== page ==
Lets talk about my favorite fruit, BANANAS! Other than swinging on every monkey bar I encounter, my monkey business was expressed in many ways. In the good old times when I use togo grocery shopping with my parents, the first thing I would put into the trolley is a bunch of bananas. Even though the health benefits outway the bad, I remember I ate them so much that it caused intestinal discomfort, this proves too much of anything is bad. I got carried away with my monkey business i.e. eating bananas ;p which brings us to our topic today! The health benefits of bananas, oh yes!
Bananas are known for their high potassium content, with over 400 mg potassium in a single medium-size banana. According to Colorado State University Extension, potassium is necessary for good nerve and muscle function as well as for maintaining a healthy balance of fluids in the body. The potassium in bananas can help prevent muscle cramps after exercise.
As with many fruits, bananas contain a good amount of vitamin C. One banana provides about 10 mg of vitamin C, or about 15 percent of your daily recommended amount. Vitamin C boosts your immune system and cell health and improves the absorption of other nutrients such as iron.
Since B vitamins are more commonly found in animal products, it may come as a surprise that bananas are an excellent source of vitamin B-6, also called pyridoxine. One banana supplies 35 percent of your daily B-6 requirement. Your body uses vitamin B-6 to grow new cells.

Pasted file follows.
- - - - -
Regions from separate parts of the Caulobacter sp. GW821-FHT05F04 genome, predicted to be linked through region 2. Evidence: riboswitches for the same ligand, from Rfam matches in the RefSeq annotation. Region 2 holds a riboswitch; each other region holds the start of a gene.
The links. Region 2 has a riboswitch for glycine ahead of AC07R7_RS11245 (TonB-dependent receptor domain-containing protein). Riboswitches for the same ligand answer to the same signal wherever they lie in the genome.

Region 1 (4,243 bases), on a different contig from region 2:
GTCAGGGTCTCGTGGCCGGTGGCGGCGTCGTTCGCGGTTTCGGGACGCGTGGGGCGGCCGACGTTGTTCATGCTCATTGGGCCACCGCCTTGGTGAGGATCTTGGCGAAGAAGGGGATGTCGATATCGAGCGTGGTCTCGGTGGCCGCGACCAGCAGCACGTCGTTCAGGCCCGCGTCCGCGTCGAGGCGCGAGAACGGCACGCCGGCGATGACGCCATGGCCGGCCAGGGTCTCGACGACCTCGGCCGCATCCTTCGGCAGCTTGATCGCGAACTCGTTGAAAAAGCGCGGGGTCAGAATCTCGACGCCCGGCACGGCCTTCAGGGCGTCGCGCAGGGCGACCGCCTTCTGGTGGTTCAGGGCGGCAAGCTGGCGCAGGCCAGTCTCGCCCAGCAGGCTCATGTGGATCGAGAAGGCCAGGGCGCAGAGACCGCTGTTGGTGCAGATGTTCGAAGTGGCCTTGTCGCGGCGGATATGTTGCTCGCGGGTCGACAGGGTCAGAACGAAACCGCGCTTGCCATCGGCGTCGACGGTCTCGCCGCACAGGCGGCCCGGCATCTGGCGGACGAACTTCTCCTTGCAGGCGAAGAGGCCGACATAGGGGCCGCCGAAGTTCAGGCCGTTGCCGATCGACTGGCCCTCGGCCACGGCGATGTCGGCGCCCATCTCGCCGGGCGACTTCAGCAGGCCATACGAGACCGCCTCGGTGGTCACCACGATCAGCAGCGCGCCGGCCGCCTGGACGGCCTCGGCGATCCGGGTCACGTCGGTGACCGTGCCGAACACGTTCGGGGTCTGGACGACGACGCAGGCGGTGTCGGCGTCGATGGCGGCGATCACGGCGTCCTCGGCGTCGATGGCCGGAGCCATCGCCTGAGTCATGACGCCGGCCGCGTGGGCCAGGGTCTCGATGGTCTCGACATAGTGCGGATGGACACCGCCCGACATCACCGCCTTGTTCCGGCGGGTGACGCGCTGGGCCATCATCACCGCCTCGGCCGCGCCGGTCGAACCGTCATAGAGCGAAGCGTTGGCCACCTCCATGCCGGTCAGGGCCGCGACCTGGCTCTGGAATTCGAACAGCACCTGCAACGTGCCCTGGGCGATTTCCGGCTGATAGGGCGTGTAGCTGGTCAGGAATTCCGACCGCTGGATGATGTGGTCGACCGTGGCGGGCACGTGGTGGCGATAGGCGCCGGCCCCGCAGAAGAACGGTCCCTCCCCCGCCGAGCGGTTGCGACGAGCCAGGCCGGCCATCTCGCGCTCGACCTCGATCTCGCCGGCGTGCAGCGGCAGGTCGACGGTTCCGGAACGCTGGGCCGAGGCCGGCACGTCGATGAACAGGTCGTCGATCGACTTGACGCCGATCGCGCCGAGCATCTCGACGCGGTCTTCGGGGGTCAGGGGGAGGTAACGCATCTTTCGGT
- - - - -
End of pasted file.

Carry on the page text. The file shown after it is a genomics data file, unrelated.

Bananas are a good source of manganese, with one medium banana providing about .3 mg. Adults need between 1.8 and 2.3 mg of manganese daily. Manganese is necessary for bone health and metabolism.
Bananas also deliver small amounts of other vitamins and minerals. A banana provides some iron, magnesium, calcium and phosphorus as well as vitamins A and E, folate, carotene and choline. Bananas also contain trace amounts of many amino acids.
Your body uses carbohydrates as a primary source of energy. Eat a banana after a workout to refuel. A banana with breakfast will start your day off right and will give you the energy to make it through to lunch without snacking.
Bananas are easy to digest. When you’re sick with a virus or indigestion, bananas can be an appealing way to get some important nutrients into your system without upsetting your stomach. Mashed bananas are also often used as an introduction to solid foods for babies.
Check out my favorite banana recipe by Paula Deen below:
NOT YO’ MAMA’S BANANA PUDDING
A new twist on an old favorite. This banana pudding is delicious and delightful too!
Servings: 12 servings
Prep Time: 30 min
Line the bottom of a 13x9x2-inch dish with 1 bag of cookies and layer bananas on top.
In a bowl, combine the milk and pudding mix and blend well using a handheld electric mixer. Using another bowl, combine the cream cheese and condensed milk together and mix until smooth. Fold the whipped topping into the cream cheese mixture. Add the cream cheese mixture to the pudding mixture and stir until well blended. Pour the mixture over the cookies and bananas and cover with the remaining cookies. Refrigerate until ready to serve.